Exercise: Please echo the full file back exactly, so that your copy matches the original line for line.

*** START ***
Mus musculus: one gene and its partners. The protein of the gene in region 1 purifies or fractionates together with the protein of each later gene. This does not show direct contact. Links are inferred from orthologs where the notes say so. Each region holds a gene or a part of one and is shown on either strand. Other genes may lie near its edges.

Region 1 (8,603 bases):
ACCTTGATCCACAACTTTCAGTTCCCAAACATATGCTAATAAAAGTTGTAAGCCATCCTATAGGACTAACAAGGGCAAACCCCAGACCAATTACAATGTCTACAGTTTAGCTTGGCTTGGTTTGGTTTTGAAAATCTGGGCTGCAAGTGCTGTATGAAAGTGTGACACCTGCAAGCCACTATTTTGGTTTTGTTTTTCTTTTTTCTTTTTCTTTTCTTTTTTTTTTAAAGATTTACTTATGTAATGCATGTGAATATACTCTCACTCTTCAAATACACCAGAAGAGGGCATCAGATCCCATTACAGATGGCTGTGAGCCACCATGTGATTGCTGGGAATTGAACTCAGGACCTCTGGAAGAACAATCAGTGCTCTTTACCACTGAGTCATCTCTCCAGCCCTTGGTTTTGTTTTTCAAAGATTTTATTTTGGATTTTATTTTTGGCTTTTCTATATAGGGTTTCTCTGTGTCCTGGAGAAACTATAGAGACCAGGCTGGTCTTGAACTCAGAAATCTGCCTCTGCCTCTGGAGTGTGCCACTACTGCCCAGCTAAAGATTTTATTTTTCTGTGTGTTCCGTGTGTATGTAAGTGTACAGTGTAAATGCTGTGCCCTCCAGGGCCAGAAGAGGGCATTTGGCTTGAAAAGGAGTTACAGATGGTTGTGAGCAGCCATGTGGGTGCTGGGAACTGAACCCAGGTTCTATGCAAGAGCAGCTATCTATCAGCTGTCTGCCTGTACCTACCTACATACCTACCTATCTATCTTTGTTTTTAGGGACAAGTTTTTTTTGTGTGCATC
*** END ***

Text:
Mus musculus: one gene and its partners. The protein of the gene in region 1 purifies or fractionates together with the protein of each later gene. This does not show direct contact. Links are inferred from orthologs where the notes say so. Each region holds a gene or a part of one and is shown on either strand. Other genes may lie near its edges.

Region 1 (8,603 bases):
ACCTTGATCCACAACTTTCAGTTCCCAAACATATGCTAATAAAAGTTGTAAGCCATCCTATAGGACTAACAAGGGCAAACCCCAGACCAATTACAATGTCTACAGTTTAGCTTGGCTTGGTTTGGTTTTGAAAATCTGGGCTGCAAGTGCTGTATGAAAGTGTGACACCTGCAAGCCACTATTTTGGTTTTGTTTTTCTTTTTTCTTTTTCTTTTCTTTTTTTTTTAAAGATTTACTTATGTAATGCATGTGAATATACTCTCACTCTTCAAATACACCAGAAGAGGGCATCAGATCCCATTACAGATGGCTGTGAGCCACCATGTGATTGCTGGGAATTGAACTCAGGACCTCTGGAAGAACAATCAGTGCTCTTTACCACTGAGTCATCTCTCCAGCCCTTGGTTTTGTTTTTCAAAGATTTTATTTTGGATTTTATTTTTGGCTTTTCTATATAGGGTTTCTCTGTGTCCTGGAGAAACTATAGAGACCAGGCTGGTCTTGAACTCAGAAATCTGCCTCTGCCTCTGGAGTGTGCCACTACTGCCCAGCTAAAGATTTTATTTTTCTGTGTGTTCCGTGTGTATGTAAGTGTACAGTGTAAATGCTGTGCCCTCCAGGGCCAGAAGAGGGCATTTGGCTTGAAAAGGAGTTACAGATGGTTGTGAGCAGCCATGTGGGTGCTGGGAACTGAACCCAGGTTCTATGCAAGAGCAGCTATCTATCAGCTGTCTGCCTGTACCTACCTACATACCTACCTATCTATCTTTGTTTTTAGGGACAAGTTTTTTTTGTGTGCATC